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Can someone sell my horse on a verbal loan contract?

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        02-27-2013, 04:14 PM
      #31
    Foal
    Quote:
    Originally Posted by demonwolfmoon    
    subbing for updates. I hope everything goes well with the Sheriffs....all too often I've found law enforcement doesn't want to get involved when it comes down to it.

    Unfortunately...
    Got an update! They said that they will be available whenever we decide to go pick her up, so I am just waiting on my friend to go with me. :)

    The sheriff said that if they cause too much fuss it will become a civil matter and then they are looking at theft of $10,000 (thats the price they put on the horse).
         
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        02-27-2013, 04:15 PM
      #32
    Trained
    I recently had a mare taken from a pasture by the people that originally bought her at auction then turned her loose and chased her into my pasture.
    I only needed to show coggins and vet bills to prove ownership to the deputy. That and a couple of witnesses verifying that the mare had been in my care for over a year. The thief even had the original bill of sale from the auction.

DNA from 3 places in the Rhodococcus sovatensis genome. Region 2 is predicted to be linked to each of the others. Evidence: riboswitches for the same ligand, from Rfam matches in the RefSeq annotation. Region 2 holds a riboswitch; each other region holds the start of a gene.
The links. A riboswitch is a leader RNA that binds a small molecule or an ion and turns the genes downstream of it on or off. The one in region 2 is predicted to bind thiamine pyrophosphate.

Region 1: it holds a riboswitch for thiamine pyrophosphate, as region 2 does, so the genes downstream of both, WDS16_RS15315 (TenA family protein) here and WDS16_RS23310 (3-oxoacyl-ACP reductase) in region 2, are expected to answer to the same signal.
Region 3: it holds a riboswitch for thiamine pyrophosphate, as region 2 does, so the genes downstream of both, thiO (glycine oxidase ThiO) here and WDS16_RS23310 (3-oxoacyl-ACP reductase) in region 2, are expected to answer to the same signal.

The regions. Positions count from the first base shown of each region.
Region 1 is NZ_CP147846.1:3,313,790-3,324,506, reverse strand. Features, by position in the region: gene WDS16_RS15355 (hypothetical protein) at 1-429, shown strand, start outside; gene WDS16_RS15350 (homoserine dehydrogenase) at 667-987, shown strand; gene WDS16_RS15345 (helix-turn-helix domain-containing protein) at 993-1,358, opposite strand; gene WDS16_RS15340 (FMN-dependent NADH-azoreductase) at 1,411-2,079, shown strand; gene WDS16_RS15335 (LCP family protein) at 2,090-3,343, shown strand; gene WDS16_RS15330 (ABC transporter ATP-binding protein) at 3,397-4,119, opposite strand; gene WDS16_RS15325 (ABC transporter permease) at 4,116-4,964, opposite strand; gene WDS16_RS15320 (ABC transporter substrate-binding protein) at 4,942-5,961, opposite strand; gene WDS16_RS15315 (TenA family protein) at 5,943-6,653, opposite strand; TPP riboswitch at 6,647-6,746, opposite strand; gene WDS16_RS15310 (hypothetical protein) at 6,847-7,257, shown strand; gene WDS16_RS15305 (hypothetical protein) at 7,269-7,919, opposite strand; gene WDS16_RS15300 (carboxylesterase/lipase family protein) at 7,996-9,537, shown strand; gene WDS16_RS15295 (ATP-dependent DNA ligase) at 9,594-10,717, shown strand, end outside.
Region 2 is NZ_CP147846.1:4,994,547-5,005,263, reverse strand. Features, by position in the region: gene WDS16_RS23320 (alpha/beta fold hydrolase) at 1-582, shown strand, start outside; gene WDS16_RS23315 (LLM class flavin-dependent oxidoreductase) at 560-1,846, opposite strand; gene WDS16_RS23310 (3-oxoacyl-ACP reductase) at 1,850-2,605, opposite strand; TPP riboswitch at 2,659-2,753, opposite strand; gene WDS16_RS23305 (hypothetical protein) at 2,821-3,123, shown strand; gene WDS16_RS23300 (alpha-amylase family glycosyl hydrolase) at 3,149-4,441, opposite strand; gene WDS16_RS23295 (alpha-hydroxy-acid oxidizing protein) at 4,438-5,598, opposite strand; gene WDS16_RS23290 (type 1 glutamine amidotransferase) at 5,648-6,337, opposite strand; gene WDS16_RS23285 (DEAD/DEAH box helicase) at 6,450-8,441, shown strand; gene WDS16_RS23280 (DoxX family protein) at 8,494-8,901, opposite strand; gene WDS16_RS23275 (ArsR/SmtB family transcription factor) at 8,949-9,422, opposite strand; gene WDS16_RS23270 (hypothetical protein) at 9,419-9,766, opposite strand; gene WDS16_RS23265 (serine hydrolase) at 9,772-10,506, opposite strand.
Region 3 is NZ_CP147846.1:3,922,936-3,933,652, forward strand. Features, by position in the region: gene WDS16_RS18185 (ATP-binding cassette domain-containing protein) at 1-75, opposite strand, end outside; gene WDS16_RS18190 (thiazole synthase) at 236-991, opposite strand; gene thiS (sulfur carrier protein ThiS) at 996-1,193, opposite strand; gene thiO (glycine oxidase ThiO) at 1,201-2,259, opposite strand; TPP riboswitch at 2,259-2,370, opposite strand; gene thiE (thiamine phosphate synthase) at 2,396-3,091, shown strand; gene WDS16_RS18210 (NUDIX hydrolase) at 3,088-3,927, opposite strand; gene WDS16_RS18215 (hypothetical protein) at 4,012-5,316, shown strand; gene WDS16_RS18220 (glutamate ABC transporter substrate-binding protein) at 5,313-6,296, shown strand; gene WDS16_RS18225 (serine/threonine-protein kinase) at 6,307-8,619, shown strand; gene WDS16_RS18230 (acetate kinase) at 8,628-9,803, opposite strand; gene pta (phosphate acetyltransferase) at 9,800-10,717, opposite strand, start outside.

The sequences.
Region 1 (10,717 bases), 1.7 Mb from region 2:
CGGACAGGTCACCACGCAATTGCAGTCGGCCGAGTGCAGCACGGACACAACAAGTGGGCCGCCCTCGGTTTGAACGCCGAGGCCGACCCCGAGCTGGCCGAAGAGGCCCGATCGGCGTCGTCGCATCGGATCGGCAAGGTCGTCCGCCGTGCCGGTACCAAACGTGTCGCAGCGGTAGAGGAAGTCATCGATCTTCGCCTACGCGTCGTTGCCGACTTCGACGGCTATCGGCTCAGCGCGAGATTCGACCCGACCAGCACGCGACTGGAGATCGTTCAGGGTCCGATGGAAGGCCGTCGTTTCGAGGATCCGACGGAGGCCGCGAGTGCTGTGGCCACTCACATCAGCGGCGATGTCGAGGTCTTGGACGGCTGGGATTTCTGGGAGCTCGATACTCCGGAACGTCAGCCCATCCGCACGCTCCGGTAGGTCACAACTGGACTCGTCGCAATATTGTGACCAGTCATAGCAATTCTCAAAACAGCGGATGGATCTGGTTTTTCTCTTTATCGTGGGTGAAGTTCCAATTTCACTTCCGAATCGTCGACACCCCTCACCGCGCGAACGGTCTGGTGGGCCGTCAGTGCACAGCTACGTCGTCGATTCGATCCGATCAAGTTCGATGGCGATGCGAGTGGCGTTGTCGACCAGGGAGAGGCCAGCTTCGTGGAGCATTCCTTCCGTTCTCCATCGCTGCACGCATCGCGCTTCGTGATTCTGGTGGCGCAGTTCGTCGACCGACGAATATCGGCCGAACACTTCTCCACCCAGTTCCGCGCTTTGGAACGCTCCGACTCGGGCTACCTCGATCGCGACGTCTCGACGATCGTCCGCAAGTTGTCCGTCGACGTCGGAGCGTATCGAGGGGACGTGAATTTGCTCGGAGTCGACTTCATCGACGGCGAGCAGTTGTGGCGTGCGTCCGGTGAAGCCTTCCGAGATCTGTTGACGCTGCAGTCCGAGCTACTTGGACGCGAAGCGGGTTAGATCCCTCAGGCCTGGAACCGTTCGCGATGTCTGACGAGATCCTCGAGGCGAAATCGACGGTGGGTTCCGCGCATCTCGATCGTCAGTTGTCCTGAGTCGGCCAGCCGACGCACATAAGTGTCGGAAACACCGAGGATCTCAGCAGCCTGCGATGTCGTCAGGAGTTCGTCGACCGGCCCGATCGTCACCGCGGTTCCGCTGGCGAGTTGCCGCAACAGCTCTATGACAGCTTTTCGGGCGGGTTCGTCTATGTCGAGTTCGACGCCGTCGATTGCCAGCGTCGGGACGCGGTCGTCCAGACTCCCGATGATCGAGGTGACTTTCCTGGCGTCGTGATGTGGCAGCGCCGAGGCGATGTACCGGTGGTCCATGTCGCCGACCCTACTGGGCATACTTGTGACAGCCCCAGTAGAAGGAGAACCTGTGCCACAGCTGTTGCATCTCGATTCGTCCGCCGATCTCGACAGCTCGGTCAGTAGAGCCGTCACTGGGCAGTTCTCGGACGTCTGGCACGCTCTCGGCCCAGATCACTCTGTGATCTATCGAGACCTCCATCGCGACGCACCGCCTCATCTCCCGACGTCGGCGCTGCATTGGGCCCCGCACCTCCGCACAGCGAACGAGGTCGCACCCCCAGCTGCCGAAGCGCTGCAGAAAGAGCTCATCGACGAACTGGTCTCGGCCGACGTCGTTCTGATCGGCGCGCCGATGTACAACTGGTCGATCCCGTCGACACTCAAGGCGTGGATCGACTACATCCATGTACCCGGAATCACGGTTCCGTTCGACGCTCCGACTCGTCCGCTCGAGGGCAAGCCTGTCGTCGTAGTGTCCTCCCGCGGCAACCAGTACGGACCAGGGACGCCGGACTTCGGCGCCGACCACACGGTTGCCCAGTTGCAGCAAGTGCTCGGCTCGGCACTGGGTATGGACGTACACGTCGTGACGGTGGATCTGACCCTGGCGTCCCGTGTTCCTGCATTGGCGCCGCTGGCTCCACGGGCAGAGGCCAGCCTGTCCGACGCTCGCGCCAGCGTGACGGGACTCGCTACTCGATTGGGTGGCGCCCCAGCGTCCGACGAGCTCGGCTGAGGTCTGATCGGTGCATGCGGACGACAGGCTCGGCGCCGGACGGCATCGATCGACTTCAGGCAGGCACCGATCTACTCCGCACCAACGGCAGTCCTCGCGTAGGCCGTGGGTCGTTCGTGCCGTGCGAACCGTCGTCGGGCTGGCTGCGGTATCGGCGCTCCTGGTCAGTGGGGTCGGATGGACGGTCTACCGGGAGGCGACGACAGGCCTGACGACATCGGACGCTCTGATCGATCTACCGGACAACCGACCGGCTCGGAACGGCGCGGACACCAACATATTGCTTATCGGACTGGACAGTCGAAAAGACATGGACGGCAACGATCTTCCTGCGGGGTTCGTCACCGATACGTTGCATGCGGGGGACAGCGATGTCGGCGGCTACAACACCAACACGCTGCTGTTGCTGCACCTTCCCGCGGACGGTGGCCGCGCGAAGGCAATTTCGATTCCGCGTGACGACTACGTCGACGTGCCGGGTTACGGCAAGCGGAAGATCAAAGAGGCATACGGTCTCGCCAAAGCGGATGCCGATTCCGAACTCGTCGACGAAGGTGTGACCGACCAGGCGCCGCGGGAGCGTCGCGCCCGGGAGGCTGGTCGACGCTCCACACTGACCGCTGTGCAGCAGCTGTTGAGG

Go get that mare and then file a complaint with the local law enforcement officer. Shalom
         
        02-27-2013, 04:17 PM
      #33
    Foal
    Quote:
    Originally Posted by Kiara    
    Hope all goes well. People can be crazy sometimes.

    I did have a question that maybe you could clarify: So you have your horse in training at this barn. How did this person come in contact with the horse? Do they take lessons there? Or are they some random people that hung around the barn?
    No, that's a good question. The person who was leasing her is related to another person who owned a horse on the property (I don't want to be to specific since I haven't picked her up yet). They didn't like their relatives horse... They only "bonded" with mine...
         
        02-27-2013, 04:18 PM
      #34
    Yearling
    Heh, and that's my point. Once it becomes a "Civil Matter' they won't want to touch it. They won't DO anything at that point, they will generally leave, write a report and tell you to file a lawsuit. In the meantime, your horse could go anywhere.

    I am glad they are helping you. I'm crossing my fingers that the people who have her are so dazed by the Sheriff's presence that they let her go without a fuss.
         
        02-27-2013, 04:19 PM
      #35
    Foal
    Subbing.

    Wow. Some people are sooo brazen. Can't imagine what you're going through.

    Good luck.
    demonwolfmoon likes this.
         
        02-27-2013, 04:23 PM
      #36
    Weanling
    This sounds like extortion, I would press charges for sure!

    Please keep us posted on how it turns out!
    Posted via Mobile Device
         
        02-27-2013, 04:45 PM
      #37
    Showing